As Bend's reputation as a tourist destination grows, not every season benefits equally. Traditionally, the summer months—with their abundant sunshine and plethora of outdoor recreation and festivals—have drawn the bulk of the out-of-towners. But the winter months and the so-called "shoulder seasons" are due for a boost thanks to the pending disbursement of the first round of Bend Cultural Tourism Fund grants.
"The Bend Cultural Tourism fund is an exciting step for our community," says Visit Bend Executive Director Doug LaPlaca. "Arts and cultural programs are a big part of what makes Bend such an amazing place to live. They also have the power to attract visitors during the slow period, and this program will give those programs significant support."
The Visit Bend board is expected to approve the recommendations of the Cultural Tourism Commission, which met Monday to finalize its proposed distribution of funds. The Commission received applications from 17 local organizations and events, seeking a combined total of $680,710 for everything from a Nordic skiing exhibit to an opera based on a local author's novel.
"My understanding is that the board will accept the commission's recommendations based on the level of work and review that went into the panel process," says consultant Shannon Planchon.
Not all the proposals were recommended for funding. The commission members ranked each proposal based on a predetermined rubric (those with a conflict of interest—such as Source Publisher and Lay It Out Events owner Aaron Switzer—recused themselves from weighing in on their own projects). The top two rated applications were recommended for the largest portion of their requested funding.
Coming out on top was BendFilm Festival, with a score of about 93 out of 100. The fest asked for $35,000 and was recommended to receive a little more than 70 percent of that amount, or $26,000. Following close behind, Atelier 6000 requested $18,000, but was granted $13,500. All told, more than half of the 17 proposals were recommended to receive some amount of funding, with the commission advising that the latter seven receive 45 percent of the requested funds.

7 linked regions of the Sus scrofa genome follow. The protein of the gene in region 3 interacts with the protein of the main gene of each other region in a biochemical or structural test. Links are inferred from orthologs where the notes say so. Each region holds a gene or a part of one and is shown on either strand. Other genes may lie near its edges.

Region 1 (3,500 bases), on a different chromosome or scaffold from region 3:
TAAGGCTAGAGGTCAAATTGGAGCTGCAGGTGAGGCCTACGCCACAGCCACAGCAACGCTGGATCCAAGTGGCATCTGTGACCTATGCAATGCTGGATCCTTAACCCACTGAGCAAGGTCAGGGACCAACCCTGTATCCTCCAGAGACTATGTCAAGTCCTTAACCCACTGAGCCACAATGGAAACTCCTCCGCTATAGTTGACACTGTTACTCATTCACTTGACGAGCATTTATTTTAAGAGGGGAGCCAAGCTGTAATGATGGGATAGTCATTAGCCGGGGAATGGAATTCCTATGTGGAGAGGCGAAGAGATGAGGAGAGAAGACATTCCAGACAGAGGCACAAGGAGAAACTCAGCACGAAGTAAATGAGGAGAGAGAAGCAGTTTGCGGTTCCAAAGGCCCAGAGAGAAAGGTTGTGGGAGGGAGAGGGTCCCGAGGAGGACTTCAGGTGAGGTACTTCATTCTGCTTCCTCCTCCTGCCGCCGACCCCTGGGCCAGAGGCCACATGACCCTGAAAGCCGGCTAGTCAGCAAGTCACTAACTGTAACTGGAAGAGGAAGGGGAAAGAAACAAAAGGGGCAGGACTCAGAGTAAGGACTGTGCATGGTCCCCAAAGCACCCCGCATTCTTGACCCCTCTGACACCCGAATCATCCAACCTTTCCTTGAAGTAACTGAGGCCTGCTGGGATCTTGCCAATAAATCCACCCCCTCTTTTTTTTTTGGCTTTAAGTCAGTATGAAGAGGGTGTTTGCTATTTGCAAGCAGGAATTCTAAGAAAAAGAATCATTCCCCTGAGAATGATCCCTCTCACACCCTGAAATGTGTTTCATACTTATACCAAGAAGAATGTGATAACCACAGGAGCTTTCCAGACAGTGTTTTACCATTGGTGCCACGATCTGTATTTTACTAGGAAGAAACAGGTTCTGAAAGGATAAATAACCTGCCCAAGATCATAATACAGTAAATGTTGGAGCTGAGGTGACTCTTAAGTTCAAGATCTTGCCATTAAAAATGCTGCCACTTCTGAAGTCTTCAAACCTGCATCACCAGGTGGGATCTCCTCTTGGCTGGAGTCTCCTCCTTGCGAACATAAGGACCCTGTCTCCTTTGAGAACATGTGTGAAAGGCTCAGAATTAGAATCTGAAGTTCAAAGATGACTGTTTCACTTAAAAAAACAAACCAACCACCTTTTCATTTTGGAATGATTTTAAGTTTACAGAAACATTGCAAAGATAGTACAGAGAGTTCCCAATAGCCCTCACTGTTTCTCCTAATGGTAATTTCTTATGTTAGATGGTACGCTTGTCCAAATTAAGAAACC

As funds continue to roll in at unprecedented and unanticipated levels, the Commission may opt to grant funds more than once per year. Ultimately, the grant cycles are at the discretion of the 13 appointed commissioners and the grant administrator.
"The City of Bend disperses monthly payments to Visit Bend equal to 34 percent of total [transient room tax] collections," LaPlaca explains. "Visit Bend then funds the BCTF on a monthly basis in the amount of 7.5 percent of Visit Bend's total TRT revenue."
Though the transient room tax—a lodging tax paid by visitors to hotels, motels, and vacation rentals—will eventually increase to 10.4 percent, the initial phase-in of the 1.4 percent increase brings that rate up to 10 percent. Those funds are divvied up by the City, with 63 percent going into the City's general fund, 3 percent to Bend police and fire, and 34 percent to Visit Bend for tourism promotion. Of the cut going to Visit Bend, the majority—some 58 percent—goes to general tourism marketing, with 7.5 percent disbursed into the Bend Cultural Tourism Fund.